- 1. Vacuum upholstery regularly. This fights dust and particulate build up which can be abrasive. Note how often you dust solid surfaces. Dust accumulates at the same rate on your upholstery. Avoid harsh brush attachments as they can abrade the surface and actually cause pilling or damage leather.
- 2. For leather, gently wipe away any remaining dust with a clean, white cloth. If necessary, lightly dampen the cloth with distilled water. Do not leave moisture to sit on the leather.
- 3. Flip and rearrange loose cushions and backs frequently. This distributes wear evenly.
- 4. Fluff toss pillows and loose or semi-attached backs frequently. This helps them stay closer to their original shape. Loose fiber can be added to pillows and/or backs if you prefer a fuller look or firmer sit.
- 5. Protect upholstery from harsh use. Pets, active children, and inappropriate use (i.e. jumping, climbing, shoes on upholstery, etc.) can cause unnecessary damage like snags, pilling, scratching, staining and holes. Smith Brothers furniture is designed for residential use, so commercial use would be considered inappropriate as well.
- 6. Avoid applying aftermarket stain repellent treatments. These products have the potential to cause pilling and to attract dust and particulates. They can actually break down the structure of the fabric, weakening it and making is susceptible to pilling and abrasion. These treatments may void the warranty.
- 7. Avoid contact with any household cleaning products or skin/hair care products. Chemicals can react negatively with the surface of leathers and cause protective surfaces to deteriorate. This allows color to rub off over time. These chemicals are harmful to fabrics as well. Some of the known irritants are hand sanitizer, hair gel/product, medications, flea treatments on pets, and stain protectant sprays.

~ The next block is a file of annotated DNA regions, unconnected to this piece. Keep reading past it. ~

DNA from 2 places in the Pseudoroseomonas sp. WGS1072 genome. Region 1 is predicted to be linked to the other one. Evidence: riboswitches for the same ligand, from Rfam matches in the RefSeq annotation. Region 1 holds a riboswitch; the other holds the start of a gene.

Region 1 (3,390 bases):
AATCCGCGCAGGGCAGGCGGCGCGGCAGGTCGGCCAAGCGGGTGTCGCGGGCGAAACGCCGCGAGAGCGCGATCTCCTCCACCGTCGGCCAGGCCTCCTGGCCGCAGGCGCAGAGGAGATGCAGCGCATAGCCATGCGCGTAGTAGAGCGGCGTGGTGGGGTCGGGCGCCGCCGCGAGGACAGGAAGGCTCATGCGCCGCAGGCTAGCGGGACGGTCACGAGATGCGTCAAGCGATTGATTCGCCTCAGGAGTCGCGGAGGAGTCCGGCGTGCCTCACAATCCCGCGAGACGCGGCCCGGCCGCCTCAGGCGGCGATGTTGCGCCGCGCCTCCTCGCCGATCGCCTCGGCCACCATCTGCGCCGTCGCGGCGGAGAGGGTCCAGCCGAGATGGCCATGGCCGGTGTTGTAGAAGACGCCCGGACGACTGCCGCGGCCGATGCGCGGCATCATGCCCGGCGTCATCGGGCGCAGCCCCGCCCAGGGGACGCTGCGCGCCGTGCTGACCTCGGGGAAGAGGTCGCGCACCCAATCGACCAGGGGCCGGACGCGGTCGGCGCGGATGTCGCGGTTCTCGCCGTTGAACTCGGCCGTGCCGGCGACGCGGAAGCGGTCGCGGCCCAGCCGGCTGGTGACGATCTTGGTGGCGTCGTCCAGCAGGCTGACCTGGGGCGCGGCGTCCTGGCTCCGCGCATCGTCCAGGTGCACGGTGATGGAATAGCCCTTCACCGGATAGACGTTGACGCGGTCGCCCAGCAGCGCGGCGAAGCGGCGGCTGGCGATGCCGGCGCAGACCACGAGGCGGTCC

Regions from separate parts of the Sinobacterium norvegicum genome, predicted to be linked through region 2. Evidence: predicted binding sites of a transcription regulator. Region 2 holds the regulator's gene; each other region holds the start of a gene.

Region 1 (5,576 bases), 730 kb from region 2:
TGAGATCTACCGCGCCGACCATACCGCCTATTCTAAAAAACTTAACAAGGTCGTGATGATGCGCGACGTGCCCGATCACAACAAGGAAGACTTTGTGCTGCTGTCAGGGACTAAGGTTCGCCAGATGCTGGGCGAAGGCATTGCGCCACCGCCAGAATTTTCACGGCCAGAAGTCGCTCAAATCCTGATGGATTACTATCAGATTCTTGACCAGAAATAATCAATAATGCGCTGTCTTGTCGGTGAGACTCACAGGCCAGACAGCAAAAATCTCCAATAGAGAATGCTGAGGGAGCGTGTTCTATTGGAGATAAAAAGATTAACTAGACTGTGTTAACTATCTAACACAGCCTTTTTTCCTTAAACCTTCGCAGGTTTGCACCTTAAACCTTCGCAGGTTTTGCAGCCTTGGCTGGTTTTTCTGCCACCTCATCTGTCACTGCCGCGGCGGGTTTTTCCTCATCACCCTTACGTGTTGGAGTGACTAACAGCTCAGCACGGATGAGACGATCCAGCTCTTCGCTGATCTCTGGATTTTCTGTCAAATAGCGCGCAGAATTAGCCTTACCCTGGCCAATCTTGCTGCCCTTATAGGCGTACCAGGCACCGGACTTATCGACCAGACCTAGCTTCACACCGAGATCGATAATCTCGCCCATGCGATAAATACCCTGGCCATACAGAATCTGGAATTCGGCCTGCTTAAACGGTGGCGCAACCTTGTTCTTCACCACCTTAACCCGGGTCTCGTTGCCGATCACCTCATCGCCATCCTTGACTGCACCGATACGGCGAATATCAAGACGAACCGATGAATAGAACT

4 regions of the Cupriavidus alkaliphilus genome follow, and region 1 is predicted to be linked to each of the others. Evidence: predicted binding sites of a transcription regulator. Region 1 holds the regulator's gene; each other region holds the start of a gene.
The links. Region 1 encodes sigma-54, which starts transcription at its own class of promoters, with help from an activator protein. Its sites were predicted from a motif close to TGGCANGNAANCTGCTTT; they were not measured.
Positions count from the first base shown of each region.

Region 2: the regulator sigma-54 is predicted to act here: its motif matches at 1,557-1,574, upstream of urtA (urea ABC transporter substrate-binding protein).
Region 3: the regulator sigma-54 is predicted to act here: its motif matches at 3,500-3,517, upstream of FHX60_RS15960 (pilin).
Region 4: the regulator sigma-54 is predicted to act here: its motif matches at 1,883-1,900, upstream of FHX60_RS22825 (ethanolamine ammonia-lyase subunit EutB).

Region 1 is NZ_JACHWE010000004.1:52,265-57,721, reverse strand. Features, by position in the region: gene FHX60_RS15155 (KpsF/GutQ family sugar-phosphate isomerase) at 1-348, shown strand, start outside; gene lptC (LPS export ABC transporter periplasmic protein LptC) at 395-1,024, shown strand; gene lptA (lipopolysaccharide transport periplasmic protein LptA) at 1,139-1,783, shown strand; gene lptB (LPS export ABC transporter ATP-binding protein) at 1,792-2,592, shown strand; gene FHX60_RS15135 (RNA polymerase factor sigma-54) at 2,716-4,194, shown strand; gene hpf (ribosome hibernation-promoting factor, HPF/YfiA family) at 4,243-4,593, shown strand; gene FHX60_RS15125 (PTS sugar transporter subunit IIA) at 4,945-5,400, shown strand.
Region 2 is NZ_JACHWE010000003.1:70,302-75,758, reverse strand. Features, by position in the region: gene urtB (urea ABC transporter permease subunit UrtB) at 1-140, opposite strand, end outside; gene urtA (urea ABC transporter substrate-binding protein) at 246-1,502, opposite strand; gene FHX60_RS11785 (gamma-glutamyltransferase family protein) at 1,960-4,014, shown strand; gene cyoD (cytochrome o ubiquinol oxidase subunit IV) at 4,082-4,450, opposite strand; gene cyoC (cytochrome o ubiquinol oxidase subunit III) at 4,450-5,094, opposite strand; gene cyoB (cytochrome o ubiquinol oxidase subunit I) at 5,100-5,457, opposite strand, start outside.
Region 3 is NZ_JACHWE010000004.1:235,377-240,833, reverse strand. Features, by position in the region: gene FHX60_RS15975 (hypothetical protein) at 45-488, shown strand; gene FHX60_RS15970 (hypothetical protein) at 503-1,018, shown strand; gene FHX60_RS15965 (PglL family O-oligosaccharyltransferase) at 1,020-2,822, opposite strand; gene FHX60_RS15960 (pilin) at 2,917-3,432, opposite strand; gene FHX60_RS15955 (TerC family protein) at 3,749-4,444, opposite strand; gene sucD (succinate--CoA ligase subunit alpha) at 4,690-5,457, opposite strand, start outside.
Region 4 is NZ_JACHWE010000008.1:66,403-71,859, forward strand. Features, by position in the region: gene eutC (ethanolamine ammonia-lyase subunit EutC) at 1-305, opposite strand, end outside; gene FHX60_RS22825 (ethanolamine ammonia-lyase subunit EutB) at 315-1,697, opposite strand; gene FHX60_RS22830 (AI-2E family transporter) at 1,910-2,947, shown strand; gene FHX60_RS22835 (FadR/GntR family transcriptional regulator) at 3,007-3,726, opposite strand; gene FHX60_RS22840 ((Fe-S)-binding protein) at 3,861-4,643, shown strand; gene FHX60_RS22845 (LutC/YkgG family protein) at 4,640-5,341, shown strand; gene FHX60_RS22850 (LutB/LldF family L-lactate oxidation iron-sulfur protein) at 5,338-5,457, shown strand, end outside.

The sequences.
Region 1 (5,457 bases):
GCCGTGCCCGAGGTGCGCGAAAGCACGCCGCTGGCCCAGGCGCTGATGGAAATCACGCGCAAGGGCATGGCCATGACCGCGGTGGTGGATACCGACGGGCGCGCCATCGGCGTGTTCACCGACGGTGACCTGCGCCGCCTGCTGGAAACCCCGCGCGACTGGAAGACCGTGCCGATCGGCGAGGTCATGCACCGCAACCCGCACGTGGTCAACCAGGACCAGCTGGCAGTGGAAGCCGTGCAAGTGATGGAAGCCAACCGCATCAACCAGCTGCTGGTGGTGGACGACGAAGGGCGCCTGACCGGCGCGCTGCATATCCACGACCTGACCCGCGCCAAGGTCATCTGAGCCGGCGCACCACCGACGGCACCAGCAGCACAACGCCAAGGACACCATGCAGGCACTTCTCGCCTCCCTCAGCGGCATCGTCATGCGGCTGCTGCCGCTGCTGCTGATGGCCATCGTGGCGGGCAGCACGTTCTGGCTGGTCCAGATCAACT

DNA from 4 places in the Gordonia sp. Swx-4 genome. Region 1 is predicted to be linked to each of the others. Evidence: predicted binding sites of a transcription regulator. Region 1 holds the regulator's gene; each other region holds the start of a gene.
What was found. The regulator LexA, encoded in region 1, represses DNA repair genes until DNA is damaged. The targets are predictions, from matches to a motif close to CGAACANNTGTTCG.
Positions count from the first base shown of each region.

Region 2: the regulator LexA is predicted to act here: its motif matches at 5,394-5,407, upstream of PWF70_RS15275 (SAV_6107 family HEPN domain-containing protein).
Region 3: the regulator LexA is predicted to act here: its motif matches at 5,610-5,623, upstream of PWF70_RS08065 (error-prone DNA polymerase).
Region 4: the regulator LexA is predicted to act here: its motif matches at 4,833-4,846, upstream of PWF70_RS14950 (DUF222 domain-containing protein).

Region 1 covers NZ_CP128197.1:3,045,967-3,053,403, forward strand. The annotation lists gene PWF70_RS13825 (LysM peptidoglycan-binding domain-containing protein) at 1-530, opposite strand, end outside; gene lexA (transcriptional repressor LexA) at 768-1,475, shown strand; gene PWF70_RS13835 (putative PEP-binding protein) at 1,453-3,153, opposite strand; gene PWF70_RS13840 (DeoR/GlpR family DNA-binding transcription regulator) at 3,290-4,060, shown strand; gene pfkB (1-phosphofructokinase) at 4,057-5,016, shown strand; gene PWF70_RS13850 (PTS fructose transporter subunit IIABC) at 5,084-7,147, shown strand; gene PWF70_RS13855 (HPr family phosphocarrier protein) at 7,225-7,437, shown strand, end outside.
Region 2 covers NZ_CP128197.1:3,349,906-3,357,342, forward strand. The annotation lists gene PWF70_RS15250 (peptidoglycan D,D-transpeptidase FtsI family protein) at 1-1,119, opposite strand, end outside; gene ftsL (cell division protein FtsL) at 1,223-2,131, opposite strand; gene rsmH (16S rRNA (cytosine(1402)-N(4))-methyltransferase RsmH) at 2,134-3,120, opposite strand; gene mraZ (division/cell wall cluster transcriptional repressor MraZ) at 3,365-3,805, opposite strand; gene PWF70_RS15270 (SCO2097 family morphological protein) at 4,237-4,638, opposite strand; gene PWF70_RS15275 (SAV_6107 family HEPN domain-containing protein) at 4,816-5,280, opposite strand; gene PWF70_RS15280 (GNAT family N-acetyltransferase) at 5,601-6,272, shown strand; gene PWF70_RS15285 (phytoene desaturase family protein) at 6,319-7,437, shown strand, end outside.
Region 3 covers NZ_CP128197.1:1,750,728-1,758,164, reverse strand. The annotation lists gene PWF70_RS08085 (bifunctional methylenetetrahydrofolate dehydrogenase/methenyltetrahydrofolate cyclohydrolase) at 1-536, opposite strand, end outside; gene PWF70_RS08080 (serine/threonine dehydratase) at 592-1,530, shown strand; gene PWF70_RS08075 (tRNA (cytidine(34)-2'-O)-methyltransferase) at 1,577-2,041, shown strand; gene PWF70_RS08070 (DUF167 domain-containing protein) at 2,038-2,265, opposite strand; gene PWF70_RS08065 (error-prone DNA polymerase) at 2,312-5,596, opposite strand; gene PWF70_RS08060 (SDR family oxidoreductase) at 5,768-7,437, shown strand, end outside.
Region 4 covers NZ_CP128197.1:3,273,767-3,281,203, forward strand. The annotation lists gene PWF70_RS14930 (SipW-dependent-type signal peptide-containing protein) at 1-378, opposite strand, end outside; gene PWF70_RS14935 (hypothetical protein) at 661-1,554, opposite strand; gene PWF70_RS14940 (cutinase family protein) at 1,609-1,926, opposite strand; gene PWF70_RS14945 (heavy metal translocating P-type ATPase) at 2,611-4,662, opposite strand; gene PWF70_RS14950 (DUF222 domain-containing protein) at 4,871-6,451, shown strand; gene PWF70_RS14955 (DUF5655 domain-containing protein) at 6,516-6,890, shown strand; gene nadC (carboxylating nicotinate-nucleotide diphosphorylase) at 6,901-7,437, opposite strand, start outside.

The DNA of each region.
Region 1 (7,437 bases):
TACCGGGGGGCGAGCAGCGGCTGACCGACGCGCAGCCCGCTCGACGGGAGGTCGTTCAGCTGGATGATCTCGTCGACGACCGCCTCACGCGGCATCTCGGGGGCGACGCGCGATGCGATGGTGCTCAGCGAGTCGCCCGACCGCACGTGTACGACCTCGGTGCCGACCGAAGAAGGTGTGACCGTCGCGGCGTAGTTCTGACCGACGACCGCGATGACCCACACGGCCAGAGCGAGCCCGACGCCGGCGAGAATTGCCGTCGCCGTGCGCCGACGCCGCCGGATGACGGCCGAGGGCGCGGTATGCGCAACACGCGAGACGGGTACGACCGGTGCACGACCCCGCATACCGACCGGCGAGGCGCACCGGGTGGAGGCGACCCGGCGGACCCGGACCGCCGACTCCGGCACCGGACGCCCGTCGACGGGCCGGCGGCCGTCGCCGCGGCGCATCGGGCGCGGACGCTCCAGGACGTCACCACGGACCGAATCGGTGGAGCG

- 8. Avoid direct sunlight. Even the most protected leathers and the most light-fast fabrics will eventually fade in direct sunlight.
- 9. Avoid placing leather upholstery near heat or forced air sources. These can dry out the leather and cause cracking.
Practical Care & Cleaning for Fabric Upholstery Fabric Cleaning Code Key
Spot Cleaning Fabric
- 1. Blot or remove excess crumbs or residue with a clean towel or vacuum. Do not scrub or use a harsh brush attachment
- 2. If the fabric has an W or SW cleaning code, create a solution of mild soap (like Tide® or Dawn®) and distilled water. Apply the solution to the affected area with a spray bottle or clean cloth/sponge. Gently dab the spot. A soft brush may be necessary, but avoid scrubbing. Rinse away any soap residue without soaking the upholstery. Blot dry with a clean, white towel until it is barely moist. This will limit any water marks.
- 3. If the fabric has an S cleaning code, apply a spot cleaning agent that also carries the S clean code on its label. Do not apply water as it may damage the fabric or cause a water mark. Follow the instructions on the product. It is a good idea to test the cleaner on a hidden area of the furniture before applying to the spot.
Practical Care & Cleaning for Leather Upholstery Spot Cleaning Leather
- 1. Soak up any liquids immediately with a clean, white cloth.
- 2. Using a clean, white cloth lightly dampened with distilled water, gently dab away any crumbs or residue. Avoid harsh scrubbing.
- 3. Dry with a clean, white cloth.
- 4. Repeat if necessary. Keep in mind that stains on Pure Aniline leathers will eventually dissipate into the grain structure and lessen in appearance over time.
- 5. For stubborn stains, contact a local upholstery cleaning professional or a leather technician.
- 6. For leather that is dry or cracked, check the leather type. If it is a Pure Aniline, a leather conditioner may be appropriate. Simply test the product on a hidden area of the furniture and follow the instructions closely. Conditioners may cause color change! Conditioners will not work on Pigmented/Protected or Semi-Aniline leathers as the product will not sink in to the grain, but rather form a film on the surface.
- 7. For stubborn stains, contact a local upholstery cleaning professional or a leather technician.